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Classification with multi- and hyper-spectral data from satellites and airborne optical sensors

By F. Del Frate and M. Picchiani

Tor Vergata University, Italy

Land cover is a critical variable that links many parts of the human and physical environment. Accurate and up-to-date information on land cover is required for a plethora of applications, including land resource planning, studies of environmental change and biodiversity conservation. Realistically, remote sensing is the only feasible source of information on land cover over large areas that allows data to be acquired at a regularly repeatable manner. However, depending on spatial and spectral resolution; or multi-angle acquisition capabilities, rather different remote sensing systems exist. It is therefore important to understand the advantages and limitations of the system configuration being considered before deriving any information on land cover.

Scheme for land-cover classification from multi-band data.
Land cover classification generic scheme: from multi-spectral data to the map. The classification algorithm associates the values of each pixel in the available bands (i.e. Red, Green, Blue, Near-Infrared_1, Near_Infrared_2, Thermal-Infrared) with the land cover classes through a decision rule.

IMPORTANT NOTE: This lesson requires Bilko 3.4 from February 2013 or later, as earlier versions of the software can not open and display all data as described in the lesson.


Despite the huge potential of remote sensing as a source of information on land cover and the long history of research into the extraction of land cover information from remotely sensed imagery, many problems have been encountered, and the accuracy of land cover maps derived from remotely sensed imagery has often been viewed as not optimal for operational users. Many factors may be responsible for the problems encountered and the resulting inaccuracy. These include the data characteristic obtained by the remote sensing system (e.g., its spatial and spectral resolutions) or the methods used to extract the land cover information from the imagery (e.g., classification methods).

In this lesson attention is focused on both such issues. The methods of analysis and exploitation of multispectral and hyperspectral data for land cover mapping will be illustrated. In addition, information exploitable with multi-angular acquisitions will be considered. The lesson will also provide the concepts for the application of standard and Neural Network based land cover mapping techniques and the basics for carrying out validation procedures.

Lesson Overview

Aim and objectives

The lesson shows how to generate land cover maps from Earth Observation data taking into account the different characteristics of the data available such as spatial or spectral resolution.

At the end of the lesson you should be able to

Lesson content

Lesson is accordingly divided into 6 sections:

  1. Understanding pixel classification
  2. Using images at different spatial resolution
  3. Using images of different spectral resolution
  4. Information contained in multi-angular acquisitions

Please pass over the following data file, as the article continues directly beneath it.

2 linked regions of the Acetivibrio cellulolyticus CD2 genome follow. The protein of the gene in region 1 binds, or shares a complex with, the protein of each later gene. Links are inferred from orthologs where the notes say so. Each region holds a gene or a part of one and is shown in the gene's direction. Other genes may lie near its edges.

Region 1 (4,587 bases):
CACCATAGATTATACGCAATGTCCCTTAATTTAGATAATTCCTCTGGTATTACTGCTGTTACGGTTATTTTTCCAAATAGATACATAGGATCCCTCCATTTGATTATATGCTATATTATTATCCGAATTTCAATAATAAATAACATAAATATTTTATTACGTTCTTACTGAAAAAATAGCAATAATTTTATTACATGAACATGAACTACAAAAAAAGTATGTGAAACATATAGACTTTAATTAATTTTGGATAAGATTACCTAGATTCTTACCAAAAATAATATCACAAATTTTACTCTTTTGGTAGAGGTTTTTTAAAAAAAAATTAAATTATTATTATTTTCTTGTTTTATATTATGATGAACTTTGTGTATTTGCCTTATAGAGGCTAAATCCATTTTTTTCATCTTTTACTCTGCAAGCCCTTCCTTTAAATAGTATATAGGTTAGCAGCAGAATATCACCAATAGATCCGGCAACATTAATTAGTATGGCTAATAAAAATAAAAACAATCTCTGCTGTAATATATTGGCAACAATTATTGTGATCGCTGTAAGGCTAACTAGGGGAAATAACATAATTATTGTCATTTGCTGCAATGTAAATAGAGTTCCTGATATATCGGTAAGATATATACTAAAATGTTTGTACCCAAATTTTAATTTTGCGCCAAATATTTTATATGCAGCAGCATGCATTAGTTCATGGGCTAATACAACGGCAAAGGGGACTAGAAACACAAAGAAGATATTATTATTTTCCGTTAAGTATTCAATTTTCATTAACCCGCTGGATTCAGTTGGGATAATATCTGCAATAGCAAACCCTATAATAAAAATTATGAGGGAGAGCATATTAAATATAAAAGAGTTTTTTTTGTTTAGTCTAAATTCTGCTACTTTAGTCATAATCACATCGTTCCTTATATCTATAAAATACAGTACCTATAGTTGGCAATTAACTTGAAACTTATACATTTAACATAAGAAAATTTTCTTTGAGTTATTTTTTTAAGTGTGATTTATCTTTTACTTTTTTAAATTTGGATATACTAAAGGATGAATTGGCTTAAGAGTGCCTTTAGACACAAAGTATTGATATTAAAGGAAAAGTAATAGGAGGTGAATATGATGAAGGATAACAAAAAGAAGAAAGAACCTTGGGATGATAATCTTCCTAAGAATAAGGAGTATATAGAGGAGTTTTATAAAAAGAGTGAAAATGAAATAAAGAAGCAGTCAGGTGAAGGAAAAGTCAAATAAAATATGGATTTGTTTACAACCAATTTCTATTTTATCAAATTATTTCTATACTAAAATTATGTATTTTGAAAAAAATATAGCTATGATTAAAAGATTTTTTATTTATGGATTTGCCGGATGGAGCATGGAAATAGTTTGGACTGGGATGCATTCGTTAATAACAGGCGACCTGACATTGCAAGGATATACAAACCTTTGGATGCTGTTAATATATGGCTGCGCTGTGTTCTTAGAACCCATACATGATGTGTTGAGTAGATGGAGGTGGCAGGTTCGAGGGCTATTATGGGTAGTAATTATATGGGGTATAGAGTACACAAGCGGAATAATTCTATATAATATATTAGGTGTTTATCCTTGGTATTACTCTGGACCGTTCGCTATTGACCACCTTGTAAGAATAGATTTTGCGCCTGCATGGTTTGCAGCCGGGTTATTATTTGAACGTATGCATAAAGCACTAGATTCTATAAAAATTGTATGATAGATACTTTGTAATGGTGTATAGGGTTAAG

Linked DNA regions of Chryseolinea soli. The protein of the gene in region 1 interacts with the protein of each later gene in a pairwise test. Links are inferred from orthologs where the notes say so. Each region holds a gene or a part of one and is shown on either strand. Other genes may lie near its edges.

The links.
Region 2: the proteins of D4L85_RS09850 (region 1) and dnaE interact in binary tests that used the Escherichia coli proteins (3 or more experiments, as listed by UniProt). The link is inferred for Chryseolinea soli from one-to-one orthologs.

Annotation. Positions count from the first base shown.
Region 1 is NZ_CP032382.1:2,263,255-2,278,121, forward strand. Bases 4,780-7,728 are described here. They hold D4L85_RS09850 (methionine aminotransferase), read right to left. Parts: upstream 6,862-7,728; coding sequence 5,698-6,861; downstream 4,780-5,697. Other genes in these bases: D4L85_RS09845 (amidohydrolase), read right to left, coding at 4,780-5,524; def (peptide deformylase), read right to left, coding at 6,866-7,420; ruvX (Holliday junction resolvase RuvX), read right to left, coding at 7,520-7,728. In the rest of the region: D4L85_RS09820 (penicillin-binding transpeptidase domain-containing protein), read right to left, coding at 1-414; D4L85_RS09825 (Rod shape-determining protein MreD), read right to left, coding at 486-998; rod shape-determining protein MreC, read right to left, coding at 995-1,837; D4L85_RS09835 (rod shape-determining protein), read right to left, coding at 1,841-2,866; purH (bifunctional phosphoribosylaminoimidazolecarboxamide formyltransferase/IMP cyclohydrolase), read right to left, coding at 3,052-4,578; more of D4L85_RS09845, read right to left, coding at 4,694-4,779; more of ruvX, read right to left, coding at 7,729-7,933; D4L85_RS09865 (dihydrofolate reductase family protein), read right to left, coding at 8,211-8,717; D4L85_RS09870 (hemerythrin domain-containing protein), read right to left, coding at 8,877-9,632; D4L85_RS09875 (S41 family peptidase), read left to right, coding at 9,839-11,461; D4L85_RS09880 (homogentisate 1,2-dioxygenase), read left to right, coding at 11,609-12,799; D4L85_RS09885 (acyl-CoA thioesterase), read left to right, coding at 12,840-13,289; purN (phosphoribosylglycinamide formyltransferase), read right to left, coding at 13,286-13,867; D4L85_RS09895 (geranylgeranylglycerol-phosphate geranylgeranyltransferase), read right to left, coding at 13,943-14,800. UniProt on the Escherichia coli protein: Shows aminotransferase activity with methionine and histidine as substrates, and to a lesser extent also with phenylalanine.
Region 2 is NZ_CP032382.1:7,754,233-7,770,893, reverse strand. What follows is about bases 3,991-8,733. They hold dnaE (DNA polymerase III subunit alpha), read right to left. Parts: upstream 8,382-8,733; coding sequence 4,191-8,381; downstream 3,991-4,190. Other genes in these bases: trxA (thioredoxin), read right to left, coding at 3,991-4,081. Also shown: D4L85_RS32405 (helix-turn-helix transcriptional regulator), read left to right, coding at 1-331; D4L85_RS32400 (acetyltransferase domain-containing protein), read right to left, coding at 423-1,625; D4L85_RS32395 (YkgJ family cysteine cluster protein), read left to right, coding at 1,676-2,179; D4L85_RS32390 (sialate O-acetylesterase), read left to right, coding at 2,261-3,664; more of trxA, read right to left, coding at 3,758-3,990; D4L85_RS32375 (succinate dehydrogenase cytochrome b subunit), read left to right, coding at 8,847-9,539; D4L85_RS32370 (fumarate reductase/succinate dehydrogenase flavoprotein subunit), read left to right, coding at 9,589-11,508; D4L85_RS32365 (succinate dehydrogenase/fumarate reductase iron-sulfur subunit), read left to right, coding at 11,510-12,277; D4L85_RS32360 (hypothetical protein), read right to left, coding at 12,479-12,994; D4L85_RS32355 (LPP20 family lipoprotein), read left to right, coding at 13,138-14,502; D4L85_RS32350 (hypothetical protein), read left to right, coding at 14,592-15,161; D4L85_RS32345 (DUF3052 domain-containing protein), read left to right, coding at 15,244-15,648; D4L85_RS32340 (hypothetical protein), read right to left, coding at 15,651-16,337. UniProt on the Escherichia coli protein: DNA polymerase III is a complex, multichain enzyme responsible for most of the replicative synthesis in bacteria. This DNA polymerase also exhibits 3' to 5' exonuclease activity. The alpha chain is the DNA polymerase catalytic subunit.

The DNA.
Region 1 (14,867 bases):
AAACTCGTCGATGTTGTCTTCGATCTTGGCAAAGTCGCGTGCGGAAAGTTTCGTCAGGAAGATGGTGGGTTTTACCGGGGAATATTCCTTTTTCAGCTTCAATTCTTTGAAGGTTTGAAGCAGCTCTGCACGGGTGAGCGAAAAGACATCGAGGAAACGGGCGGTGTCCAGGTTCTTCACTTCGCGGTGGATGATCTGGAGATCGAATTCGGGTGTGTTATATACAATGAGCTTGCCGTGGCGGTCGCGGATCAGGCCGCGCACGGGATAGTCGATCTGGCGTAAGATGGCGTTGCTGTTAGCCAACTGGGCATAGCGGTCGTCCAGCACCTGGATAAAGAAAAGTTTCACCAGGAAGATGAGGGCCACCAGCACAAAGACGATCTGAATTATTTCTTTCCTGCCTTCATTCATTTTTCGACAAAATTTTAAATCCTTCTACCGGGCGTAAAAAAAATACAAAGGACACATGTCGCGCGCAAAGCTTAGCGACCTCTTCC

5. Generate your land cover map
  6. Validate your map

Data and tools for this lesson

Files needed to complete the lesson activities

All data and tools needed to complete the lesson activities are listed below.

Data in their original format CHRIS.Proba level 1A data covering the South-East area of Rome, acquired on 28 February 2006. The image has 18 spectral bands acquired at five different viewing angles. The file contains the following data consisting of the different acquisition angles defined as Fly Zenith Angle (FZA):

MER_RR__2PQBCM20060202_093651_000002482044_00437_20531_0003.N1: MERIS Level 2 reduced resolution image of Italy, acquired on 02 February 2006. The Level 2 data are provided after atmospheric correction and geophysical processing in order to obtain the surface reflectances and some geophysical parameters. The image contains 13 spectral bands containing the surface reflectances, at 1.2 km spatial resolution, that will be analysed in the lesson.

Supplementary and pre-processed data

AHS_20060606a_b34.set: AHS image of agricultural areas surrounding the city of Demmin (Germany), acquired on 06 June 2006. The data is composed of 76 spectral bands from visible (441 nm) to thermal infrared (13.17 μm). The data have been pre-processed (cropped in order to include only the area of interest) and saved as Bilko set (provided as file) consisting 76 bz2-compressed images, with the same core file name as the set, and number from #001 to #076. These must be kept in the same folder as the set.
Note that Bilko can read bz2-compressed data, so there is not need to uncompress the individual files in the set.

LT51940222006162KIS00.set: Landsat 5 image of agricultural areas surrounding the city of Demmin (Germany), acquired on 12 July 2006; bands 1-6. The data have been pre-processed (cropped in order to include only the area of interest) and saved as Bilko set (provided as file) consisting six bz2-compressed images with the same core name as the set, and numbered from #001 to #006. These must be kept in the same folder as the set.

Software tools

There are no additional Bilko formulae or other tools required for this lesson. However, if you wish to compare the classification done in Bilko with other methods, you may download the Neumapper software as an 'extra' tool. This will allow you to compare different classification methods.

Downloading the lesson

The lesson downloads contain everything you need to complete the lesson. This includes the data and tools listed above, and three PDF documents:

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